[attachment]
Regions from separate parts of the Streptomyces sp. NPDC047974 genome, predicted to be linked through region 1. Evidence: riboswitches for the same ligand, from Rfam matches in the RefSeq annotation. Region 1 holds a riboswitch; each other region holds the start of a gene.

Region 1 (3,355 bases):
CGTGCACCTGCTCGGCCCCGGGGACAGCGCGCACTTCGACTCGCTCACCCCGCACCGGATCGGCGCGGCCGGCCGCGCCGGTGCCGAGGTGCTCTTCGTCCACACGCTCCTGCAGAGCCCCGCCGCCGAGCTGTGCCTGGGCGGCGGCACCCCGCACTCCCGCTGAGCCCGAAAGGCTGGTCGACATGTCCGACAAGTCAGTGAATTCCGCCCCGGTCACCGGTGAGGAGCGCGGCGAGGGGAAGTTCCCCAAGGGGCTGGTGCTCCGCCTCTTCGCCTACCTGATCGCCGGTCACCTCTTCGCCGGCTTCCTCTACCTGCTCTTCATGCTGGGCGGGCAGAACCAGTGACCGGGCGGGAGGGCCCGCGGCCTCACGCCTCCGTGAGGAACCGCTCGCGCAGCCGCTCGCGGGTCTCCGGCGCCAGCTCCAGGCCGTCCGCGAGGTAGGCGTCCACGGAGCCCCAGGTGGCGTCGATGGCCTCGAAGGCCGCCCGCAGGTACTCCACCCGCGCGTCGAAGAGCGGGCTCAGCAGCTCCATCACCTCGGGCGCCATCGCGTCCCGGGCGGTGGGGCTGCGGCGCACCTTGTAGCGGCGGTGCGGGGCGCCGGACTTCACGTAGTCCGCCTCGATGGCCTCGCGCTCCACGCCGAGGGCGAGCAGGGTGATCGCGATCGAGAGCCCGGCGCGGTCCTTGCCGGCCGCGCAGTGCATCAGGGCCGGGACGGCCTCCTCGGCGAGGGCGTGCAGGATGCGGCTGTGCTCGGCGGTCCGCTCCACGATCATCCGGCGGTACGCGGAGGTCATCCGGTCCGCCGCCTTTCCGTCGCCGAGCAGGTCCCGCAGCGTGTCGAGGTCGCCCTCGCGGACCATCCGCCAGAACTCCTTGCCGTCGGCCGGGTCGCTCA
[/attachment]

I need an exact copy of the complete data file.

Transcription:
Regions from separate parts of the Streptomyces sp. NPDC047974 genome, predicted to be linked through region 1. Evidence: riboswitches for the same ligand, from Rfam matches in the RefSeq annotation. Region 1 holds a riboswitch; each other region holds the start of a gene.

Region 1 (3,355 bases):
CGTGCACCTGCTCGGCCCCGGGGACAGCGCGCACTTCGACTCGCTCACCCCGCACCGGATCGGCGCGGCCGGCCGCGCCGGTGCCGAGGTGCTCTTCGTCCACACGCTCCTGCAGAGCCCCGCCGCCGAGCTGTGCCTGGGCGGCGGCACCCCGCACTCCCGCTGAGCCCGAAAGGCTGGTCGACATGTCCGACAAGTCAGTGAATTCCGCCCCGGTCACCGGTGAGGAGCGCGGCGAGGGGAAGTTCCCCAAGGGGCTGGTGCTCCGCCTCTTCGCCTACCTGATCGCCGGTCACCTCTTCGCCGGCTTCCTCTACCTGCTCTTCATGCTGGGCGGGCAGAACCAGTGACCGGGCGGGAGGGCCCGCGGCCTCACGCCTCCGTGAGGAACCGCTCGCGCAGCCGCTCGCGGGTCTCCGGCGCCAGCTCCAGGCCGTCCGCGAGGTAGGCGTCCACGGAGCCCCAGGTGGCGTCGATGGCCTCGAAGGCCGCCCGCAGGTACTCCACCCGCGCGTCGAAGAGCGGGCTCAGCAGCTCCATCACCTCGGGCGCCATCGCGTCCCGGGCGGTGGGGCTGCGGCGCACCTTGTAGCGGCGGTGCGGGGCGCCGGACTTCACGTAGTCCGCCTCGATGGCCTCGCGCTCCACGCCGAGGGCGAGCAGGGTGATCGCGATCGAGAGCCCGGCGCGGTCCTTGCCGGCCGCGCAGTGCATCAGGGCCGGGACGGCCTCCTCGGCGAGGGCGTGCAGGATGCGGCTGTGCTCGGCGGTCCGCTCCACGATCATCCGGCGGTACGCGGAGGTCATCCGGTCCGCCGCCTTTCCGTCGCCGAGCAGGTCCCGCAGCGTGTCGAGGTCGCCCTCGCGGACCATCCGCCAGAACTCCTTGCCGTCGGCCGGGTCGCTCA